Vouchers and tax credits win again

Patrick Gibbons

*Florida – good weather, good beaches, better schools

Nevada spends $53 million per biennium on full-day kindergarten, $290 million on class-size reduction, over $100 million on teacher bonuses for extra degrees earned, $6.6 million on early-childhood education, and millions more for education schools producing teachers that are statistically no better than Teach for America employees. Nevada easily wastes over $400 million every biennium on education programs that provide little to no benefit for Nevada’s students.

NPRI has mentioned many times that the Silver State should spend money effectively – not simply spend more money. The good news is there are effective policies out there. Most recently, Florida’s Step Up for Students program – a privately funded (donors are given tax credits in return) scholarship program for low-income kids to attend any public or private school of their parents’ choice – has proven to have a modest yet statistically significant impact on improving the quality of public schools. And yes, individual students using the scholarships are performing better, too.

Of course, the modest benefits of the program might be due to the modest funding. The program began its life with a $50 million limitation on donations – peanuts compared to the $23 billion statewide operating budget of Florida’s K-12 school system. Imagine the impact if even more scholarships were issued.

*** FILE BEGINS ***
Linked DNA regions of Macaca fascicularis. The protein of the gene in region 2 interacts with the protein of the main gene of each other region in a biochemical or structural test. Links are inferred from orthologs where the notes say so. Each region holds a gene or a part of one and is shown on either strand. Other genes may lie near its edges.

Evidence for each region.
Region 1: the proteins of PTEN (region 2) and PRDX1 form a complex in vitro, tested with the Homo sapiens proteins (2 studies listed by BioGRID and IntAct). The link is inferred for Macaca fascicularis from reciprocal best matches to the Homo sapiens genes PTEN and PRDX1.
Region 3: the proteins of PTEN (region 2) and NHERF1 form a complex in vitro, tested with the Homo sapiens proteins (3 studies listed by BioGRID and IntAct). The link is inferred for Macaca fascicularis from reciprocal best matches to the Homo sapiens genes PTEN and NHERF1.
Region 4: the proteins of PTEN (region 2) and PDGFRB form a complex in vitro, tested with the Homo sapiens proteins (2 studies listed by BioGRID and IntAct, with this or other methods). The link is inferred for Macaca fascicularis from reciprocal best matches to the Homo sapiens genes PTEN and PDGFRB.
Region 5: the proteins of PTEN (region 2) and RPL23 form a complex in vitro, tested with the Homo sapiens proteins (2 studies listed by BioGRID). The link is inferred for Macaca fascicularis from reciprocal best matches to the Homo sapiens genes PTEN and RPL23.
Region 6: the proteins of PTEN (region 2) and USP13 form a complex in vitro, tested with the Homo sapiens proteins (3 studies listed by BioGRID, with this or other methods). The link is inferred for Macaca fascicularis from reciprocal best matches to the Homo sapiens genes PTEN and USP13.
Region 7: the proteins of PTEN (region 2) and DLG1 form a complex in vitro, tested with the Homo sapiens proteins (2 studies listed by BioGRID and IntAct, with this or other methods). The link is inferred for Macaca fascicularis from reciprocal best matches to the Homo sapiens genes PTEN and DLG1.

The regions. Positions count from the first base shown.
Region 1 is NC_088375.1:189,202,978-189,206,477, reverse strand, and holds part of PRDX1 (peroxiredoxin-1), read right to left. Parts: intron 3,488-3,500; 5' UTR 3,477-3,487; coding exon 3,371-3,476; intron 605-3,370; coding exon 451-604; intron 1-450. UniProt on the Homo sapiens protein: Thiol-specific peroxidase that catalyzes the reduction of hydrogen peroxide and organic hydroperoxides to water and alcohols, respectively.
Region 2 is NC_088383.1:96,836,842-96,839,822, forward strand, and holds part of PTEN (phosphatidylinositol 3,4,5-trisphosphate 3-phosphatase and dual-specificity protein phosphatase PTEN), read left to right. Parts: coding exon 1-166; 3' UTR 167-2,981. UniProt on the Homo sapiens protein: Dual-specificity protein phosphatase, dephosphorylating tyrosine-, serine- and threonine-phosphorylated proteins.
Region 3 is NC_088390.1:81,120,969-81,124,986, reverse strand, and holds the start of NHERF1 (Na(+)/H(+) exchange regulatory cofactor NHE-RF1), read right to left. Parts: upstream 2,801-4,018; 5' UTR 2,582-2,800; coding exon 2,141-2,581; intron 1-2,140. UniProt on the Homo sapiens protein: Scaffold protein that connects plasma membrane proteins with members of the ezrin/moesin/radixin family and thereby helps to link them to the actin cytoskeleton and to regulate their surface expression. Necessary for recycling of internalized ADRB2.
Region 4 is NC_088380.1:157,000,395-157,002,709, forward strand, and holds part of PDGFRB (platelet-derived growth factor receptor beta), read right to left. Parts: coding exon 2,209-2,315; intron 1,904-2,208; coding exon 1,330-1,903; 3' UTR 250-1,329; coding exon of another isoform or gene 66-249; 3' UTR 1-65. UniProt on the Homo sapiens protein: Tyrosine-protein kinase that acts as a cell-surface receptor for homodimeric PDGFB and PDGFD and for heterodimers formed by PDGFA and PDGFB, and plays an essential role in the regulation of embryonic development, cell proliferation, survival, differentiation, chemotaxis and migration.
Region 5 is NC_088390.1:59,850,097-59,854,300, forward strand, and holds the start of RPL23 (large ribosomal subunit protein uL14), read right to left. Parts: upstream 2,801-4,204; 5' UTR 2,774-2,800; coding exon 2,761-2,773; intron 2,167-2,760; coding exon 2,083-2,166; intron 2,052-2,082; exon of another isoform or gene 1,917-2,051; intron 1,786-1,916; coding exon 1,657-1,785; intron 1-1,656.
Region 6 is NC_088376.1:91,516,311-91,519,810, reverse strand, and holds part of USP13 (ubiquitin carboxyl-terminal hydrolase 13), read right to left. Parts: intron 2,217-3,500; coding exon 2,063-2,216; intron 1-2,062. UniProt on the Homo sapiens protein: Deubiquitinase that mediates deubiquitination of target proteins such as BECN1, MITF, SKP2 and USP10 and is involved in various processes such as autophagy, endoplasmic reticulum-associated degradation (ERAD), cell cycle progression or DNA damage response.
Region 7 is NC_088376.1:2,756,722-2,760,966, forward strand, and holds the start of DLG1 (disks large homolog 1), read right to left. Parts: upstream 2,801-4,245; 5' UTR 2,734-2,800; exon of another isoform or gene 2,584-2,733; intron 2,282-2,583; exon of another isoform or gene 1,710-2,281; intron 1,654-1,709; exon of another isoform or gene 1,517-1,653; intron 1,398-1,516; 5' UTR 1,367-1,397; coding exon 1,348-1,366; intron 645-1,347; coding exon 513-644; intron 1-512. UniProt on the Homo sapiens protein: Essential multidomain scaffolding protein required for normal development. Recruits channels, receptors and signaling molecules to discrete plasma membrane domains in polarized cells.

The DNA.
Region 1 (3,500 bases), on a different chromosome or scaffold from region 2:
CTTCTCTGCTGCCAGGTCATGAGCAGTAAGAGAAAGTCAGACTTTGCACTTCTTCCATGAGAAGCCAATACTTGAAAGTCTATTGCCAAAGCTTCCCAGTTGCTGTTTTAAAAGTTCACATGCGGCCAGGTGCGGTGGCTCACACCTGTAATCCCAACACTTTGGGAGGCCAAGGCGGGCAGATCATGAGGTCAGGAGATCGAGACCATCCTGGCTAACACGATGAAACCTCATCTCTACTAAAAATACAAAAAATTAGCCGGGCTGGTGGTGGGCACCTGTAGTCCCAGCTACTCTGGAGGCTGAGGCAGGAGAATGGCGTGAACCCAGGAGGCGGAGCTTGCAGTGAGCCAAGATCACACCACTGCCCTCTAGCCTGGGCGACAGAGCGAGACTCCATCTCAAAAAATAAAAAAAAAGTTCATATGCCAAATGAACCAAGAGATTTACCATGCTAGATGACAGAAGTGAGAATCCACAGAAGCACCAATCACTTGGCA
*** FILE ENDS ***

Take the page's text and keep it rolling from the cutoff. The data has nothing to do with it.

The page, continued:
Greg Forster of the Foundation for Educational Choice notes that there are now 18 empirical studies that demonstrate a statistically significant positive impact for public schools when faced with competition from vouchers (meaning public schools improve). Only one study finds no gains (incidentally, that program protected public schools from competition because they didn’t lose funding when students left for a private school). Zero studies show public schools are harmed by vouchers.

Oh, and how well did Florida’s dramatic class-size reduction program fair? Not well, according to Dr. Paul Peterson of Harvard University. According to a study cited by Dr. Peterson, “The study strongly suggests that monies restricted for the purpose of funding class-size reduction mandates are not a productive use of limited educational resources.”

Read NPRI policy fellow Dr. Mathew Ladner’s opinion on these findings, as well as the St. Petersburg Times article.